Untapable rolled to a dominant win in the Kentucky Oaks on May 2 at Churchill Downs and could be a top contender for the Preakness Stakes if her connections opt to test the talented filly against males in two weeks. (Photo by Eclipse Sportswire)
The 3-year-old filly division may have its own version of the Kentucky Derby, but once the sun sets on the Kentucky Oaks equality – or anything even faintly resembling it - goes flying out the window.
While sophomore colts leave Churchill Downs and continue on the road to fame and glory in the Preakness and Belmont Stakes, fillies go on Grade 1 hiatus until June when they can cut back to a mile and run in the Acorn or wait until the end of that month and target the Mother Goose.
Either way, be it the Acorn, Mother Goose or even the Coaching Club American Oaks or Delaware Oaks in July, a Title IX compliance officer would definitely find inequity in matching any or all of them against the Preakness of Belmont.
That’s why, after even-money favorite Untapable continued her domination of the 3-year-old filly ranks by romping to a 4 1/2-length victory in the $1 million Kentucky Oaks on Friday, the obvious question involved whether a trip to Baltimore was on the agenda for horse who has won her last three starts by more than 22 lengths.
Broadcaster Bob Costas posed that question to Ron Winchell, Untapable’s owner, and didn’t get much of an answer.
Winchell tried to avoid the question, but Costas continued to pursue it until Winchell offered a highly non-committal reply that the Preakness “is always under consideration. We'll see what happens.”
JOCKEY ROSIE NAPRAVNIK CELEBRATES ABOARD UNTAPABLE
Photo by Eclipse Sportswire
Untapable’s trainer, Steve Asmussen, shed more light on the hesitancy later when he offered a reminder that he and Winchell already have a Kentucky Derby runner that they hope will continue on the Triple Crown trail, namely Tapiture.
“We plan on doing well [with Tapiture in the Kentucky Derby] and I wouldn't want her to get in his way,” Asmussen said.
Considering that Tapiture was listed at 27-to-1 odds in advance-Derby wagering at the end of the day Friday, those words might be sufficient cause to place a few bucks on Winchell’s other 3-year-old come Saturday.
But if Tapiture, whose Derby stock dipped after losses in his last two races, fails to match Untapable’s heroics in the Run for the Roses, it will force Winchell and Asmussen to make a tough decision. Do they keep Untapable in her division and pick off low-hanging fruit or chase a much bigger prize in one of the final legs of the Triple Crown?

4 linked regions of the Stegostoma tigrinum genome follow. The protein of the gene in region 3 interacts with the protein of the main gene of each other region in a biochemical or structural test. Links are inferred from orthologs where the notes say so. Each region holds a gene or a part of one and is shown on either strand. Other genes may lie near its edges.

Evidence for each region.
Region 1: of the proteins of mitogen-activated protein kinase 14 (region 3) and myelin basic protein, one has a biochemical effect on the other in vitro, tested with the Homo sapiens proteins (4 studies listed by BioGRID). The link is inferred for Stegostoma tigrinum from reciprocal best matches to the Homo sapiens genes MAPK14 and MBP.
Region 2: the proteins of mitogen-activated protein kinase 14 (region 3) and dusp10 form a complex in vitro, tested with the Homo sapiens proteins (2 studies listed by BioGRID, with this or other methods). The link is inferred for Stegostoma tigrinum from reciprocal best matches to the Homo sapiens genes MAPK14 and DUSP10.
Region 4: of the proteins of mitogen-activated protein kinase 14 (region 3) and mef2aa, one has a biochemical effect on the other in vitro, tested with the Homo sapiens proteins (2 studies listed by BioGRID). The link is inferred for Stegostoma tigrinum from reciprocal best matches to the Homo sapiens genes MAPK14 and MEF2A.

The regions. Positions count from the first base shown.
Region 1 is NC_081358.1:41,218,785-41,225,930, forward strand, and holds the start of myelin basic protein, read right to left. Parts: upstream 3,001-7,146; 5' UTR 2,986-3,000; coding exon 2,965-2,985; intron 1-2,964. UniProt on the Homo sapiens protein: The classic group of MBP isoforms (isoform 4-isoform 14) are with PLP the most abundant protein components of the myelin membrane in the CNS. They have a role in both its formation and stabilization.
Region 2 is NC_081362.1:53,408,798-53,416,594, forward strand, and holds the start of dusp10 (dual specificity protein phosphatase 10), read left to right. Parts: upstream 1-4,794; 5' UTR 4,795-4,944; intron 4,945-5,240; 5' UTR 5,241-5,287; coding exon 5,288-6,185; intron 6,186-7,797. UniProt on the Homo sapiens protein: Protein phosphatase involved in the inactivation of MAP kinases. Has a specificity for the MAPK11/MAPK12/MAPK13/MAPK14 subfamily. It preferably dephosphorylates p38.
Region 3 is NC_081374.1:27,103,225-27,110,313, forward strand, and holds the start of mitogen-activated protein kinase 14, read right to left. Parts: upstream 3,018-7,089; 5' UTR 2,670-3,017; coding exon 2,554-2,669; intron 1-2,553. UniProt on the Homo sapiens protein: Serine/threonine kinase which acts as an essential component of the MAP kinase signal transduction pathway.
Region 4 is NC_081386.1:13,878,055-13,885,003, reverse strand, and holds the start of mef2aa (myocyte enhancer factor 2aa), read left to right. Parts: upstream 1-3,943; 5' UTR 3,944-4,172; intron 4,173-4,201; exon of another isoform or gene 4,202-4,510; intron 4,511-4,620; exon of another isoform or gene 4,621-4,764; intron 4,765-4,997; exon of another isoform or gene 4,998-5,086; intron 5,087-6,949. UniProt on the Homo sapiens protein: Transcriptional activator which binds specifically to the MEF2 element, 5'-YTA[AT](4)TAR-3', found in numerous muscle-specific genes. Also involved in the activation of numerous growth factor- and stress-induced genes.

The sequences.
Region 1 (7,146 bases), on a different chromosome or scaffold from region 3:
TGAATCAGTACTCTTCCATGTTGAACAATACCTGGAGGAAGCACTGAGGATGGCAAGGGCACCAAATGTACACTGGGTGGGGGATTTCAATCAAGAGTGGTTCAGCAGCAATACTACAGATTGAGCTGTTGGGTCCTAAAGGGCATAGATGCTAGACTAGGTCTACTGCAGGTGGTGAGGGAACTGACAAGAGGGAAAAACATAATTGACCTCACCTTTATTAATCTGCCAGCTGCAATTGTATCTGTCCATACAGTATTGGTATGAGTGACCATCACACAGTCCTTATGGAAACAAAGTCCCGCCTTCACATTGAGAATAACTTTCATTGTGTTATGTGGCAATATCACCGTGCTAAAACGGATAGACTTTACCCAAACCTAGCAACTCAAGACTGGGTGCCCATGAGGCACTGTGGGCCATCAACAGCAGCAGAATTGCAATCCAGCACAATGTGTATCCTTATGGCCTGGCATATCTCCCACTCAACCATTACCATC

Saturday’s Derby could influence the decision in more ways than just Tapiture’s status. If the favored California Chrome romps to a decisive victory it could prompt Winchell and Asmussen to opt for discretion over valor. But if an unlikely longshot wins and raises doubts about the quality of the male division, it could produce a sense of déjà vu for Asmussen.
In 2009, when Mine that Bird won the Derby in a 50-to-1 stunner, Rachel Alexandra was sold to Jess Jackson after her electrifying 20 ¼-length triumph in the Kentucky Oaks. She was then turned over Asmussen, who won the Preakness with the superstar filly.
Granted Rachel Alexandra was a freak and she only beat Mine That Bird, who never won another race after the Derby, by a length. But it was indeed a classic win.
RACHEL ALEXANDRA WINNING PREAKNESS
Photo by Eclipse Sportswire
Could Untapable pull off the same feat? On paper, at least, it’s feasible. Heading into this weekend, Beyer and brisnet.com speed figures had Untapable and California Chrome with similar numbers, while the Ragozin Sheets gave Untapable the edge over California Chrome.
The two-week gap between the Derby and Preakness might work against her, but the Belmont off five weeks rest could be the right option for her - just as it was for 2007 Oaks winner Rags to Riches, who beat Curlin in the “Test of the Champion” in New York.
More will be known about all this in a week or so, but in the meantime it’s an exciting possibility to ponder.
This year, though, there seems to be one filly who is in a class by herself, and if she’s looking for competition she may need to schedule a date with the boys.